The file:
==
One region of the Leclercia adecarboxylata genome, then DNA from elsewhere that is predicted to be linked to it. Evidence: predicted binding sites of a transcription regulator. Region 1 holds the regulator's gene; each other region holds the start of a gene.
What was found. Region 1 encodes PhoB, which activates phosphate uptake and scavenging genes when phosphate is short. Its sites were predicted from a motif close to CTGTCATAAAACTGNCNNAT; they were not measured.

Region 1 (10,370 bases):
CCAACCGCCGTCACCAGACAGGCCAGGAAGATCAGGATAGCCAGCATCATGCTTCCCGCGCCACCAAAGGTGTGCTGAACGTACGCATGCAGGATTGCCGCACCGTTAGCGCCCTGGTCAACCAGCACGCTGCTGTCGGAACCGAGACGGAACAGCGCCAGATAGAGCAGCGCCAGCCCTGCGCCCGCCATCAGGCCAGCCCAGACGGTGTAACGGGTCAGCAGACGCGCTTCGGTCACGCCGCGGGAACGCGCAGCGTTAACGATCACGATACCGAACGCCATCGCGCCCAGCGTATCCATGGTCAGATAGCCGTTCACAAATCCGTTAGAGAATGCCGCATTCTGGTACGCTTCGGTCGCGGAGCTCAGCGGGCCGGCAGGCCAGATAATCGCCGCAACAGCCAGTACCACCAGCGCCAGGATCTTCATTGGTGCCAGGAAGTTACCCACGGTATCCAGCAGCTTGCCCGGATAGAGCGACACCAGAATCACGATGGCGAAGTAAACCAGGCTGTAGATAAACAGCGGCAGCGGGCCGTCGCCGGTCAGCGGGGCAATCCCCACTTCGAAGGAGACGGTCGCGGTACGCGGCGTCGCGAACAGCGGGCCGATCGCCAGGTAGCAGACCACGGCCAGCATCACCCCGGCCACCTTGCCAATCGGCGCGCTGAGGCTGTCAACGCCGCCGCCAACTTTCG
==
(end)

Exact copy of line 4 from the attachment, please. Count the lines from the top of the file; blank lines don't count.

CCAACCGCCGTCACCAGACAGGCCAGGAAGATCAGGATAGCCAGCATCATGCTTCCCGCGCCACCAAAGGTGTGCTGAACGTACGCATGCAGGATTGCCGCACCGTTAGCGCCCTGGTCAACCAGCACGCTGCTGTCGGAACCGAGACGGAACAGCGCCAGATAGAGCAGCGCCAGCCCTGCGCCCGCCATCAGGCCAGCCCAGACGGTGTAACGGGTCAGCAGACGCGCTTCGGTCACGCCGCGGGAACGCGCAGCGTTAACGATCACGATACCGAACGCCATCGCGCCCAGCGTATCCATGGTCAGATAGCCGTTCACAAATCCGTTAGAGAATGCCGCATTCTGGTACGCTTCGGTCGCGGAGCTCAGCGGGCCGGCAGGCCAGATAATCGCCGCAACAGCCAGTACCACCAGCGCCAGGATCTTCATTGGTGCCAGGAAGTTACCCACGGTATCCAGCAGCTTGCCCGGATAGAGCGACACCAGAATCACGATGGCGAAGTAAACCAGGCTGTAGATAAACAGCGGCAGCGGGCCGTCGCCGGTCAGCGGGGCAATCCCCACTTCGAAGGAGACGGTCGCGGTACGCGGCGTCGCGAACAGCGGGCCGATCGCCAGGTAGCAGACCACGGCCAGCATCACCCCGGCCACCTTGCCAATCGGCGCGCTGAGGCTGTCAACGCCGCCGCCAACTTTCG